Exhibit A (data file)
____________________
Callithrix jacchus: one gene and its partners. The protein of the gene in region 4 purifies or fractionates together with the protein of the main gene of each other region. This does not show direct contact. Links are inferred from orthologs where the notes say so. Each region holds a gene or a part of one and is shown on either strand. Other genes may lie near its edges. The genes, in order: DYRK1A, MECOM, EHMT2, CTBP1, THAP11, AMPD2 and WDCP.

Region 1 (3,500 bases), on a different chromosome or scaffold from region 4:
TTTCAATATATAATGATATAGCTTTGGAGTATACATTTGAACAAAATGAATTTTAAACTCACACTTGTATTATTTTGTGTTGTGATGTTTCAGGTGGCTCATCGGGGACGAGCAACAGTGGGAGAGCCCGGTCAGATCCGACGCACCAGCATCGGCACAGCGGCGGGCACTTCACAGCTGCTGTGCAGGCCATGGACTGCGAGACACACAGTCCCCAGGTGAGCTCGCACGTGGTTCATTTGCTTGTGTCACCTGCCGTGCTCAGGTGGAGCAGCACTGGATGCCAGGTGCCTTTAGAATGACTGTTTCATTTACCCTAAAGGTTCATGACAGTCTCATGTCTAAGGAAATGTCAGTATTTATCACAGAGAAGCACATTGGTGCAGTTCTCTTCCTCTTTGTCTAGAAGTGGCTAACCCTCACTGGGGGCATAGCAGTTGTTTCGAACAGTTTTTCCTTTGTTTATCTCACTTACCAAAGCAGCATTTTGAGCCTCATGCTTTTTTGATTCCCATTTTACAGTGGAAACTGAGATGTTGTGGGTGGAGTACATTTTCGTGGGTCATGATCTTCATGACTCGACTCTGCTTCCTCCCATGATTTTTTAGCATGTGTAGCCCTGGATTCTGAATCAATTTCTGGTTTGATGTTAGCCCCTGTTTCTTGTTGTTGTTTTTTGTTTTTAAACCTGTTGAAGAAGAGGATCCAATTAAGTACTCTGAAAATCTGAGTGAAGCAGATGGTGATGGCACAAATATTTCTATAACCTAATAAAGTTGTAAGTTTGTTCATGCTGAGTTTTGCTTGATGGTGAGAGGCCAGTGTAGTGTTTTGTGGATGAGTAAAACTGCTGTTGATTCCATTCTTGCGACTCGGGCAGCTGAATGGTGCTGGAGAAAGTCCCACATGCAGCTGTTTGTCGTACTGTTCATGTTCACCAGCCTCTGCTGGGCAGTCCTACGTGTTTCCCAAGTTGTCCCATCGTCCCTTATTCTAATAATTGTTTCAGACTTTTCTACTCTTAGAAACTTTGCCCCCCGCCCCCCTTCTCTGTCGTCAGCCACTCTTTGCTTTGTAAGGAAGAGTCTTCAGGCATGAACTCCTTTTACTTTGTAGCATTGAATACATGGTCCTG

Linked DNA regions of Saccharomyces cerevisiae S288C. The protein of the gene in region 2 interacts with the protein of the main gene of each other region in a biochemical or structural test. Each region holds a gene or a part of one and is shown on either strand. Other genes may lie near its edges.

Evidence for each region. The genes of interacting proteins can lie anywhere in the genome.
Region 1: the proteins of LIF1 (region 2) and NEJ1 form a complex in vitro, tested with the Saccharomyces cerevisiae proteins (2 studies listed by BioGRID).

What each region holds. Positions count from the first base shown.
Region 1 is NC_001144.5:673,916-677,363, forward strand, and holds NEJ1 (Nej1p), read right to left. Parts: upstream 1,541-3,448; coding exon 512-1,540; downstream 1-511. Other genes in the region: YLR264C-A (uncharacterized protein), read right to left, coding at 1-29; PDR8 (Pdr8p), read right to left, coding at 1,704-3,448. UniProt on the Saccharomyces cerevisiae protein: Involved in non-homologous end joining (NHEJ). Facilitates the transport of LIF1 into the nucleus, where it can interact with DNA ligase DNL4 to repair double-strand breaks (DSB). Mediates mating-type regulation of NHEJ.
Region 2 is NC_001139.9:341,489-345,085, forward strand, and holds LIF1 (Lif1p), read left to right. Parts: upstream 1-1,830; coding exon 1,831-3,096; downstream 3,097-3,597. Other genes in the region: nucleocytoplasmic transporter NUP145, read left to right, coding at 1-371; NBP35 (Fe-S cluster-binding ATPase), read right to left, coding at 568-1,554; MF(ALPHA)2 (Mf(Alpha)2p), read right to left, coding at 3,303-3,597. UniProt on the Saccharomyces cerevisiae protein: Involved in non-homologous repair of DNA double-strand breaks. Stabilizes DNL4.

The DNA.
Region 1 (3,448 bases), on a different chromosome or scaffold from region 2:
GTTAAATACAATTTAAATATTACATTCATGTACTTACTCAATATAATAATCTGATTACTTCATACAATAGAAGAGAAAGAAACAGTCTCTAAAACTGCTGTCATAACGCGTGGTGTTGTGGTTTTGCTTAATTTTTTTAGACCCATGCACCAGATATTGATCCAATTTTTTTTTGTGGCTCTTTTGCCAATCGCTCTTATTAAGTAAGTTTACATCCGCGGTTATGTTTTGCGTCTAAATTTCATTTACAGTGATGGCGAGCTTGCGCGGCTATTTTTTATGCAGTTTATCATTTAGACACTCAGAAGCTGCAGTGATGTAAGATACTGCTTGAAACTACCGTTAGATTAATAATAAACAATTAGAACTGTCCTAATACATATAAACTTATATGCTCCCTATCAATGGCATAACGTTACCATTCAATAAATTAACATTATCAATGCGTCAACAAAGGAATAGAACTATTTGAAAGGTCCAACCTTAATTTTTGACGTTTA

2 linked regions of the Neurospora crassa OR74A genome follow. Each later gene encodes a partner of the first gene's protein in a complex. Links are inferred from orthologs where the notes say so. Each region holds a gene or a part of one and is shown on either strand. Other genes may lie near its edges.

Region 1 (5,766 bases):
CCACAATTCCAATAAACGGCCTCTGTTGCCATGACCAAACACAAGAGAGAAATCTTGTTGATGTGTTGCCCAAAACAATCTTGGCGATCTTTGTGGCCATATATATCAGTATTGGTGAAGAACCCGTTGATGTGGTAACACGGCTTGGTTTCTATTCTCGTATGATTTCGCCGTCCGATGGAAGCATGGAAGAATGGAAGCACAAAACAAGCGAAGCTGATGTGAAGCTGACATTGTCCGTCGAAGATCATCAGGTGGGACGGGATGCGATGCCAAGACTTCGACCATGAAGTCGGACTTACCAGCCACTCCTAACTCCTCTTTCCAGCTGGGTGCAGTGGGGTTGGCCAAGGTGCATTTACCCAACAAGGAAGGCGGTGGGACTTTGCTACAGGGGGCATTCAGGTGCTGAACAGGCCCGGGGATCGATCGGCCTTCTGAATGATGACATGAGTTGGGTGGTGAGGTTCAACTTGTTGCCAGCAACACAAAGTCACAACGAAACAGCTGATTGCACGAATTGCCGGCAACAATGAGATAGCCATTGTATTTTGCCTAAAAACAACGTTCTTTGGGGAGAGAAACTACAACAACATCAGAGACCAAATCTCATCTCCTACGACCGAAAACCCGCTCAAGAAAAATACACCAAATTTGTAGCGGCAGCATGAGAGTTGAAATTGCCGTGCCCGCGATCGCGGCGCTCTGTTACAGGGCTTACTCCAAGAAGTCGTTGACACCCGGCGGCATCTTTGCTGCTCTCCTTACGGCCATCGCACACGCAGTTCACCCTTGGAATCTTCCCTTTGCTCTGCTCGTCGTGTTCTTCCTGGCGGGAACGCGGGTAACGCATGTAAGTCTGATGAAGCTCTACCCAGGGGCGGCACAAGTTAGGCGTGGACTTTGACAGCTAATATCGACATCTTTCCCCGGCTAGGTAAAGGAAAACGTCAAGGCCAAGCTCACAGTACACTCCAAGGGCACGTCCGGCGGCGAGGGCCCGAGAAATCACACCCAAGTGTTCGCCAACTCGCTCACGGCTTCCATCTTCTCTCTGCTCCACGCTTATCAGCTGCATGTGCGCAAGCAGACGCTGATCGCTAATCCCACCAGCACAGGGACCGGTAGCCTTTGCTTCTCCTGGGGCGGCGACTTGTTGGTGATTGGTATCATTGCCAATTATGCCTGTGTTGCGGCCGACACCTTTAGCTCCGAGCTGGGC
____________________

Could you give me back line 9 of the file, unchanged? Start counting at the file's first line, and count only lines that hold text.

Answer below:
Region 2 is NC_001139.9:341,489-345,085, forward strand, and holds LIF1 (Lif1p), read left to right. Parts: upstream 1-1,830; coding exon 1,831-3,096; downstream 3,097-3,597. Other genes in the region: nucleocytoplasmic transporter NUP145, read left to right, coding at 1-371; NBP35 (Fe-S cluster-binding ATPase), read right to left, coding at 568-1,554; MF(ALPHA)2 (Mf(Alpha)2p), read right to left, coding at 3,303-3,597. UniProt on the Saccharomyces cerevisiae protein: Involved in non-homologous repair of DNA double-strand breaks. Stabilizes DNL4.